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I'm fairly new to C# so this might be difficult for me to put into words.

I am creating a media application and I have a class (called MediaFile) that contains information about media files (name, size, play count and tags). These are of string, double, int and List<string> types, respectively.

I have a list of these objects, so for example to call MediaFile[2].Tags will refer to a list of "tag" strings (related keywords).

The problem I have is that when I ask the user to enter tags for the selected MediaFile, whenever I try to save those tags to that specific object, the tags get saved to every single object. The code for the assignment currently looks something like this:


'tempTag' is a string that I'm trying to add into the list of strings, but like I said - even though only one file is selected, the 'tempTag' string gets added into the list of strings of each MediaFile.

Can anyone shed some light on what I'm doing wrong?

Many thanks.

EDIT: Thanks for all of your responses. Whenever I create a MediaFile instance I pass new List<string> to the constructor. Then later on when I go to change this list of strings I discover all of the MediaFiles seem to have the same string reference. Here is the MediaFile class:

public static List<MediaType> MediaFile = new List<MediaType>();
public class MediaType
        public string Name;
        public string Path;
        public double Size;
        public int Plays;
        public List<string> Tags;

        // Constructor for adding new files
        public MediaType(string path, List<string> tags)
            Path = path;
            Tags = tags;

And after I ask the user to select a file to add to the media library:

MediaFile.Add(new MediaType(Path.GetFullPath(file), new List<string>()));

So there are no 'tags' at first, but then later on (and herein lies my problem):

if (tempTag != "")

Any idea? Apologies this post is so long!

share|improve this question
Your error lies elsewhere. Nothing about collections would cause the behavior or side-effect you describe with the code you list. You should put a breakpoint on the line that adds the tag and then debug your app. Check the callstack when the breakpoint gets hit and it might help you identify where your error is. – Will Sep 24 '10 at 13:04
I'd do this: var file = MediaFile[lstLibrary.SelectedIndices[0]]; then use the debugger to see what object you are getting. If it returns the correct MediaFile, try doing a Tags.Add(...) and see what happens. – rmx Sep 24 '10 at 13:04
Can you post some code from the MediaFile class? – Adam Lear Sep 24 '10 at 13:05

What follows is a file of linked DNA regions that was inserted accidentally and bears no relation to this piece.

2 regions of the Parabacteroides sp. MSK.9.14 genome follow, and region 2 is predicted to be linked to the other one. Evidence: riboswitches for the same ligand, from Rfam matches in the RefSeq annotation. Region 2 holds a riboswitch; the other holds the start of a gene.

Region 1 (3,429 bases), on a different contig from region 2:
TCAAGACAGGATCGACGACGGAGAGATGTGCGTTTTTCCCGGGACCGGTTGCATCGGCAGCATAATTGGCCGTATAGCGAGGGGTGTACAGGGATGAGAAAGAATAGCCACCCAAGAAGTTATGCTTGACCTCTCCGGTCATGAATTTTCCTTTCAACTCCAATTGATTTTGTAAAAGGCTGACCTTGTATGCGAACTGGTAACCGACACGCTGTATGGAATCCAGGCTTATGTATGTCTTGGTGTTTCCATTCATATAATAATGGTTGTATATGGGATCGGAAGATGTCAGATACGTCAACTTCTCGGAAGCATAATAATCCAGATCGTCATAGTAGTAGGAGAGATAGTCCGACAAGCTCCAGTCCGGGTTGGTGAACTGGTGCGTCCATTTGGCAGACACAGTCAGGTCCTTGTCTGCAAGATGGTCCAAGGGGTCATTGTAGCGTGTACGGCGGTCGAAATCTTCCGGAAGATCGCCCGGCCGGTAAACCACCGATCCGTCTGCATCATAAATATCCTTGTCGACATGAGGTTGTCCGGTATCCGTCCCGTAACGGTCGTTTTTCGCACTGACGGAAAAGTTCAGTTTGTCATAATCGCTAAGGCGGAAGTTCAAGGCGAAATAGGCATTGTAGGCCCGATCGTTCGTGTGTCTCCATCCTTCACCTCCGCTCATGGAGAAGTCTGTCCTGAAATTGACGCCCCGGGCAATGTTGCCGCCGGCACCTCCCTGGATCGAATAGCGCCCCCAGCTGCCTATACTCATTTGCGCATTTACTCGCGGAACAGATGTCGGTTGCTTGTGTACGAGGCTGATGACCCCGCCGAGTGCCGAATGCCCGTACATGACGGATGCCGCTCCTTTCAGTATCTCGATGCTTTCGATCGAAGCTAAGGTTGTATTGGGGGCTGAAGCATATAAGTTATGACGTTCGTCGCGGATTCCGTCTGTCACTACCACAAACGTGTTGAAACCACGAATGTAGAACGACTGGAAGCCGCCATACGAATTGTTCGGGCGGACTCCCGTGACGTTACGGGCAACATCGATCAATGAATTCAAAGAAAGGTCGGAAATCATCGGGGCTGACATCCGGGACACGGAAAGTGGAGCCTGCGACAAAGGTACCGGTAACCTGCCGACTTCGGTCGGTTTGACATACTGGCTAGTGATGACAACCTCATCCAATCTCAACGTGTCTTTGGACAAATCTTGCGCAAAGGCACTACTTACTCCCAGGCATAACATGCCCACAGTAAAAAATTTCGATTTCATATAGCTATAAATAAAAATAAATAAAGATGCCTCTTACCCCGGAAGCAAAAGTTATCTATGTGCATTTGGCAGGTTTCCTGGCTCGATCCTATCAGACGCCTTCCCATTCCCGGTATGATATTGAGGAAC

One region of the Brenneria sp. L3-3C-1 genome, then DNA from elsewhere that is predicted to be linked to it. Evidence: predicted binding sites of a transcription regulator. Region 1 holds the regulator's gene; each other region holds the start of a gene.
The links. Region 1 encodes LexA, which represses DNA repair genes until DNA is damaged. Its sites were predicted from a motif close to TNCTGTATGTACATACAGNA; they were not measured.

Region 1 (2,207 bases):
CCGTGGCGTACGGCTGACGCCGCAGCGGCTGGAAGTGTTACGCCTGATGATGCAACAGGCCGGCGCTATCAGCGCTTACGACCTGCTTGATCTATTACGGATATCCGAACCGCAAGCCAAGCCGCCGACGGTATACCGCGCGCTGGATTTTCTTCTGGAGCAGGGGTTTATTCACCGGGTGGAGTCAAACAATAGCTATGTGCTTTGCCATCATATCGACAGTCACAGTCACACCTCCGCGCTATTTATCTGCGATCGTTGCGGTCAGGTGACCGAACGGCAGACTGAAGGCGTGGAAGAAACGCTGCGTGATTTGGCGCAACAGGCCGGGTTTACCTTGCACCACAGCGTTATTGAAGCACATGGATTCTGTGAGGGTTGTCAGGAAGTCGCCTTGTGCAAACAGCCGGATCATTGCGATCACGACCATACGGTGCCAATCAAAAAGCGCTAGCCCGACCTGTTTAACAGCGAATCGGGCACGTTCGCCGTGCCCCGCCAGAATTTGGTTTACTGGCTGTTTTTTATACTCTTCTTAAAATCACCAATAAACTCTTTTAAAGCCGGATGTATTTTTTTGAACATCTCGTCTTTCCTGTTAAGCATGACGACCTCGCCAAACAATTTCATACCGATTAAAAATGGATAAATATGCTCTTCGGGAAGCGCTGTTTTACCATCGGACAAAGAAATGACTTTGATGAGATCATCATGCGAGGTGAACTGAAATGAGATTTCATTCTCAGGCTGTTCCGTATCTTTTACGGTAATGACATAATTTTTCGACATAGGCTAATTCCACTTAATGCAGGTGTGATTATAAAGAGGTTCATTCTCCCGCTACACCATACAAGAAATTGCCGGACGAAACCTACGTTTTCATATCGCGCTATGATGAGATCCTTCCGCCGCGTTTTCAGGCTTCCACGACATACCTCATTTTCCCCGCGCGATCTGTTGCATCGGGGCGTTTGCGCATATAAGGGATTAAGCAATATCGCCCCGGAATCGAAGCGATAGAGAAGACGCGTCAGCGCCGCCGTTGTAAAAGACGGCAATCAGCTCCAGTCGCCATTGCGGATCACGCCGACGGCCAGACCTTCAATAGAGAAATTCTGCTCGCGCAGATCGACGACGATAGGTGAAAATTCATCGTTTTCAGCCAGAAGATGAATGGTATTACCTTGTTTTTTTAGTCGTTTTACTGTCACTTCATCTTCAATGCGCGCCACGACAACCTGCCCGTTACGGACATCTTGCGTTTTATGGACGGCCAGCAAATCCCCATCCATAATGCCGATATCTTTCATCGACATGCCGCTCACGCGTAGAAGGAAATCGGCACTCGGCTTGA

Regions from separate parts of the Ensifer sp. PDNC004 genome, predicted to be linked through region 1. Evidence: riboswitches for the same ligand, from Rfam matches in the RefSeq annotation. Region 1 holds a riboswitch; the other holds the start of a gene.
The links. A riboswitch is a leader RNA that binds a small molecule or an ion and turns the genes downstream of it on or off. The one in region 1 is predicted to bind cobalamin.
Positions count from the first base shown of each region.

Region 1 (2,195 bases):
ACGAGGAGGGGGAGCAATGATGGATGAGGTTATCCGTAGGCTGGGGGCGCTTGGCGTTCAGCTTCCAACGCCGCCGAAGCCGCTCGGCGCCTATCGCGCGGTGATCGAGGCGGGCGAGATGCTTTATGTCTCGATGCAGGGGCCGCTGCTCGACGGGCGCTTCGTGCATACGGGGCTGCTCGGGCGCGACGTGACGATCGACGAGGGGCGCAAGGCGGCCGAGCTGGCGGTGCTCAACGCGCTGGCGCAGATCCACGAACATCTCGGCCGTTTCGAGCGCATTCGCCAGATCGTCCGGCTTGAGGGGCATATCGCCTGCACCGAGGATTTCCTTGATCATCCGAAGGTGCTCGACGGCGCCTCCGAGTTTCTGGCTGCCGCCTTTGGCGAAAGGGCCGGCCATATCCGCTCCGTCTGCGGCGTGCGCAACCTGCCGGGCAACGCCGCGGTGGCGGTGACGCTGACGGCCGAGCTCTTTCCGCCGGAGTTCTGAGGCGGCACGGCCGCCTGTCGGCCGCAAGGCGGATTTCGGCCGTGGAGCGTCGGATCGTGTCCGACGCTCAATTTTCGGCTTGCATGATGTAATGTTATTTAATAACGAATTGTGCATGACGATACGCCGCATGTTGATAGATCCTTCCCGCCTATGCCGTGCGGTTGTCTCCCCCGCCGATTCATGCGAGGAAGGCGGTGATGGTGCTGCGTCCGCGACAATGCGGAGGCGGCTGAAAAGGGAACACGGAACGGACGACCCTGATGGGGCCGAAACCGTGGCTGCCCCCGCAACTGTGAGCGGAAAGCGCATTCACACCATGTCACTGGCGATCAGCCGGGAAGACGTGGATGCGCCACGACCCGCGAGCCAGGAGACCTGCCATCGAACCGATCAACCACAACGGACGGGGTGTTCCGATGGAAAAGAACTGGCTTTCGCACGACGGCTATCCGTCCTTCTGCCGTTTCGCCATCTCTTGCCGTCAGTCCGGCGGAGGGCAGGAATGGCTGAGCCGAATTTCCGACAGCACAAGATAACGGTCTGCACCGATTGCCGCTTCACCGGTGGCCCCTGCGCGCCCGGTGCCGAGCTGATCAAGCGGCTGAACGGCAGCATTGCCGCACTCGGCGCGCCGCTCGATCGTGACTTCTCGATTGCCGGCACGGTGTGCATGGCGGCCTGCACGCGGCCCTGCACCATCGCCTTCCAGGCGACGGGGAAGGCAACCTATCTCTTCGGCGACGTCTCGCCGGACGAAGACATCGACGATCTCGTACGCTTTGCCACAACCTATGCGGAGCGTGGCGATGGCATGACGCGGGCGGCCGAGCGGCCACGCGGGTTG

That suggests you've added the same string reference to all the MediaFiles. In other words, you might have done:

List<string> tags = new List<string>();

for (int i = 0; i < 100; i++)
    MediaFile file = new MediaFile(tags);

This is very easy to test - just check whether MediaFile[0].Tags == MediaFile[1].Tags - I suspect you'll find that evaluates to True, meaning you're using the same list for both files.

Instead, you should create a new List<string> for each MediaFile instance.

If you could post some code, that would help us to pin down the problem more precisely, of course...

share|improve this answer
Thanks for your response Jon, I've edited my original post to provide some extra information. – Zach Whitfield Sep 24 '10 at 13:34
@Zach: Okay, well to start with you need to stop using public fields :) But it doesn't explain the behaviour you're seeing. If you could prune the code down to a short but complete example, that would really help. See tinyurl.com/so-hints – Jon Skeet Sep 24 '10 at 13:39

It looks like you have set all of the MediaFiles[i].Tags to be references to the same instance of a list.

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Where do you put stuff in MediaFile? How do you do it?

My guess is that you're inserting the same MediaFile object several time in the list. So, when you modify one, you end up modifying all of them because, after all, they are the same object.

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It sounds like you've set all the objects in your list to use the same instance of the Tags list

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I suspect that you're initialising your objects incorrectly. You're probably (effectively) creating them like this:

List<string> tags = new List<string>();

MediaFile m1 = new MediaFile();
m1.Tags = tags;

MediaFile m2 = new MediaFile();
m2.Tags = tags;

That is, the Tags property of each MediaFile refers to the same actual List<string> object. Thus, when you add a string to m1.Tags, you're also adding it to m2.Tags.

What you want to do instead is:

MediaFile m1 = new MediaFile();
m1.Tags = new List<string>();

MediaFile m2 = new MediaFile();
m2.Tags = new List<string>();
share|improve this answer

Does your Tags property have a set accessor?

Or do you have code that looks (something) like this?

var tags = new List<string>();
for (int i = 0; i < MediaFile.Count; ++i)
    MediaFile[0] = new MediaFile(tags);

If so then each of your MediaFile instances is sharing the same internal List<string>.

You should not have a set accessor on this property at all, actually, nor should the MediaFile constructor be willing to take some external List<string> (unless it's going to copy it). Instead assign it only in the constructor for MediaFile to a new List<string>(); this way you will ensure that each instance gets its own list:

public MediaFile()
    this.Tags = new List<string>();


public MediaFile(IEnumerable<string> tags)
    this.Tags = new List<string>(tags);
share|improve this answer

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